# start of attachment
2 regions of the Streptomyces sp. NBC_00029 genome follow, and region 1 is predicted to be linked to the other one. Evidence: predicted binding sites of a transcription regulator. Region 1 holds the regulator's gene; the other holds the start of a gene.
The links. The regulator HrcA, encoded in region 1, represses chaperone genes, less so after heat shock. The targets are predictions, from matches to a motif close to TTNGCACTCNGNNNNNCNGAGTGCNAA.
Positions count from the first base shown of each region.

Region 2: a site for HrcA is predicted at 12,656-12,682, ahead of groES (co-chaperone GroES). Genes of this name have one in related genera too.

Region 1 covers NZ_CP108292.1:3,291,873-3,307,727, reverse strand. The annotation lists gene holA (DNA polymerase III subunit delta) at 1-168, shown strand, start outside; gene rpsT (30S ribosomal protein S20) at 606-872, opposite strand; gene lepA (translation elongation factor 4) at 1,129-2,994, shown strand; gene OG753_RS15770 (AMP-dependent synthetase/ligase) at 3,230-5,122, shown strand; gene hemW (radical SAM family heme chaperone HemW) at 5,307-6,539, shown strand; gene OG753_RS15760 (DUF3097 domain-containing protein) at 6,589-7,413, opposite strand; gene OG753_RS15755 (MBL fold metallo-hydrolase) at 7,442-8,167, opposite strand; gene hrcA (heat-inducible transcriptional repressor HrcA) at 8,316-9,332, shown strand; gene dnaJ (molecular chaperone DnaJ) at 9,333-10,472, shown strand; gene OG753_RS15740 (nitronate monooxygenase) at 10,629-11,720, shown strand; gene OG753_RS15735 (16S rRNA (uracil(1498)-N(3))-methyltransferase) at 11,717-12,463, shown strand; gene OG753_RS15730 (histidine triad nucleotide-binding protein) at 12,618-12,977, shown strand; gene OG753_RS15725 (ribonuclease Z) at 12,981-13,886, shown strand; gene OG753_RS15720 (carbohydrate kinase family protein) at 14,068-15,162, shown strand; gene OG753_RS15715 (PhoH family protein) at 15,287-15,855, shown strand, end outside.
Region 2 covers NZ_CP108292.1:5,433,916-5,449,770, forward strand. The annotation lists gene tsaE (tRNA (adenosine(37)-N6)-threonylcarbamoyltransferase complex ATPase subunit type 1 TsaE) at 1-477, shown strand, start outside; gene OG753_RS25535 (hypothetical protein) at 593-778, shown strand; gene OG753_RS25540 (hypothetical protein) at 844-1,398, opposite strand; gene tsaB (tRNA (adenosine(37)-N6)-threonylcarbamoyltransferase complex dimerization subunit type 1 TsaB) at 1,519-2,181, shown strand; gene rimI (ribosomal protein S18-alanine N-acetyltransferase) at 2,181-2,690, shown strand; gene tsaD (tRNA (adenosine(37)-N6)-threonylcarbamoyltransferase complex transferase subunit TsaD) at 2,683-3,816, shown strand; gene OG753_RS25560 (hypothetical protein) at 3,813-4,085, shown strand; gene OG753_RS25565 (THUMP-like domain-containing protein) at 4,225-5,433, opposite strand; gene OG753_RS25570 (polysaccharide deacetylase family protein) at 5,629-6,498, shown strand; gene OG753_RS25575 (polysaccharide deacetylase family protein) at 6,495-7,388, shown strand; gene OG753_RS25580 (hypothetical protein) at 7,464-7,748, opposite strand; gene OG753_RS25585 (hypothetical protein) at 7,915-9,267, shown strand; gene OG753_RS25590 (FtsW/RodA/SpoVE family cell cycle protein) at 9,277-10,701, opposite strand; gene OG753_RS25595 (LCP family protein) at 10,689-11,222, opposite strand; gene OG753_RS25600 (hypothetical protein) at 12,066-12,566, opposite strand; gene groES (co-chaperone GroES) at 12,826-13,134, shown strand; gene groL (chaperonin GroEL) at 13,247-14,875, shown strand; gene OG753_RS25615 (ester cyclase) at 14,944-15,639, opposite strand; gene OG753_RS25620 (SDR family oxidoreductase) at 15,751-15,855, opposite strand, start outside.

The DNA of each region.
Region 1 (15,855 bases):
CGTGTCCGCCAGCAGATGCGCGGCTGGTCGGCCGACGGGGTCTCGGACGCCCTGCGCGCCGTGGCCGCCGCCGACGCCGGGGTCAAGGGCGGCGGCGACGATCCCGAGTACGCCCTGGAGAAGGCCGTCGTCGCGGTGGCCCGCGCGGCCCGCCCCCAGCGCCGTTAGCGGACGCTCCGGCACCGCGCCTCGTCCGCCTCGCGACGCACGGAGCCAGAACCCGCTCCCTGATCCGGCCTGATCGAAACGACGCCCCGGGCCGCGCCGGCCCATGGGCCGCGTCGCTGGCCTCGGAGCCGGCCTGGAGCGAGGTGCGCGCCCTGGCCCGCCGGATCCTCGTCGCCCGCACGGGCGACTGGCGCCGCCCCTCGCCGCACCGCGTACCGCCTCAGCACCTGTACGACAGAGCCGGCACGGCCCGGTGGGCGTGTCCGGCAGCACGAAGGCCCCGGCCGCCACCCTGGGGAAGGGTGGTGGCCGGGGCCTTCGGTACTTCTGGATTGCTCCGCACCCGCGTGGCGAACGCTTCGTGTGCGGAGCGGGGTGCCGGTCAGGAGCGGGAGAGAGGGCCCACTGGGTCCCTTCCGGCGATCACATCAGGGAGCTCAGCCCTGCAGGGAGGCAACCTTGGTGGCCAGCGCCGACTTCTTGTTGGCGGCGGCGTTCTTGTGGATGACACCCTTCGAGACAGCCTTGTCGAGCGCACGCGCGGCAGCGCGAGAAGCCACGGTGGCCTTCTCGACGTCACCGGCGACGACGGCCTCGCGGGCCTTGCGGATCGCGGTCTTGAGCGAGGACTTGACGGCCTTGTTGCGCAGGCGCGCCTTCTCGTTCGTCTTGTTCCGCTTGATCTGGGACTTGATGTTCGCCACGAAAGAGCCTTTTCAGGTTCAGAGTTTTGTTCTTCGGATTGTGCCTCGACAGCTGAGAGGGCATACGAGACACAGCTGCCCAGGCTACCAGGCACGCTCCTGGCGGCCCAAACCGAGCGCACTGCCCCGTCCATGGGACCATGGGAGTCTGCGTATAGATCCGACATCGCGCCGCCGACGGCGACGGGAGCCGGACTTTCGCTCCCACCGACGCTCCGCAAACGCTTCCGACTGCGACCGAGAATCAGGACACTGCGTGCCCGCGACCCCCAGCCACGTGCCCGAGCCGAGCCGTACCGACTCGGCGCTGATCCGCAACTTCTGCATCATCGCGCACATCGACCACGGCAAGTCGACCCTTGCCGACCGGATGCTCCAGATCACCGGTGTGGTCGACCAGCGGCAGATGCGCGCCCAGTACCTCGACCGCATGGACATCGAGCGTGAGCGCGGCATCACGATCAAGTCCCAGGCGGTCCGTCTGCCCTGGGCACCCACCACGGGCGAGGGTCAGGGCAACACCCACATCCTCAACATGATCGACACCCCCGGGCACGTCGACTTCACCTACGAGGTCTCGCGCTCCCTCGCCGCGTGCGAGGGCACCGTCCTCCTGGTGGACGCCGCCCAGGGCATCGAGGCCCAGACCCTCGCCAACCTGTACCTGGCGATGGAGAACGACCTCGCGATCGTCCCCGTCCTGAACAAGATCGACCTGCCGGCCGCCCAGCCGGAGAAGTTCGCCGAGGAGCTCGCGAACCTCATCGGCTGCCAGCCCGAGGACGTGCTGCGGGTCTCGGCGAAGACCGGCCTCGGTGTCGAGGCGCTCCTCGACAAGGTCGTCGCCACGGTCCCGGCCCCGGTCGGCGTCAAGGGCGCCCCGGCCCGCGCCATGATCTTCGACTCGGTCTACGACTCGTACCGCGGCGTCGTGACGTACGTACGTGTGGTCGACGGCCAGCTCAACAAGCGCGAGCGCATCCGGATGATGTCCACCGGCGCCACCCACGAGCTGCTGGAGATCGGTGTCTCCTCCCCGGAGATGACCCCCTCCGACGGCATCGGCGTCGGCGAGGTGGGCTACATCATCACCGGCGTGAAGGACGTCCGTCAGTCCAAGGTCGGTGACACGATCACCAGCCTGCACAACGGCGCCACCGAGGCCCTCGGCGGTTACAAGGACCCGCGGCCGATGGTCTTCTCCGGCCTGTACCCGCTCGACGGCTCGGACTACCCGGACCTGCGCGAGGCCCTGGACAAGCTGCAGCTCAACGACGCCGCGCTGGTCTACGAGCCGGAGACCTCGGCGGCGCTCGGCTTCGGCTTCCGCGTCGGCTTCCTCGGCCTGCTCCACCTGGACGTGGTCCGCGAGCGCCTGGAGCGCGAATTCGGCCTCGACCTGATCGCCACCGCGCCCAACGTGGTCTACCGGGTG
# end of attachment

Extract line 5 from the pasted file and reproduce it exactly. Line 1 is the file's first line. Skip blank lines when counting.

Region 1 covers NZ_CP108292.1:3,291,873-3,307,727, reverse strand. The annotation lists gene holA (DNA polymerase III subunit delta) at 1-168, shown strand, start outside; gene rpsT (30S ribosomal protein S20) at 606-872, opposite strand; gene lepA (translation elongation factor 4) at 1,129-2,994, shown strand; gene OG753_RS15770 (AMP-dependent synthetase/ligase) at 3,230-5,122, shown strand; gene hemW (radical SAM family heme chaperone HemW) at 5,307-6,539, shown strand; gene OG753_RS15760 (DUF3097 domain-containing protein) at 6,589-7,413, opposite strand; gene OG753_RS15755 (MBL fold metallo-hydrolase) at 7,442-8,167, opposite strand; gene hrcA (heat-inducible transcriptional repressor HrcA) at 8,316-9,332, shown strand; gene dnaJ (molecular chaperone DnaJ) at 9,333-10,472, shown strand; gene OG753_RS15740 (nitronate monooxygenase) at 10,629-11,720, shown strand; gene OG753_RS15735 (16S rRNA (uracil(1498)-N(3))-methyltransferase) at 11,717-12,463, shown strand; gene OG753_RS15730 (histidine triad nucleotide-binding protein) at 12,618-12,977, shown strand; gene OG753_RS15725 (ribonuclease Z) at 12,981-13,886, shown strand; gene OG753_RS15720 (carbohydrate kinase family protein) at 14,068-15,162, shown strand; gene OG753_RS15715 (PhoH family protein) at 15,287-15,855, shown strand, end outside.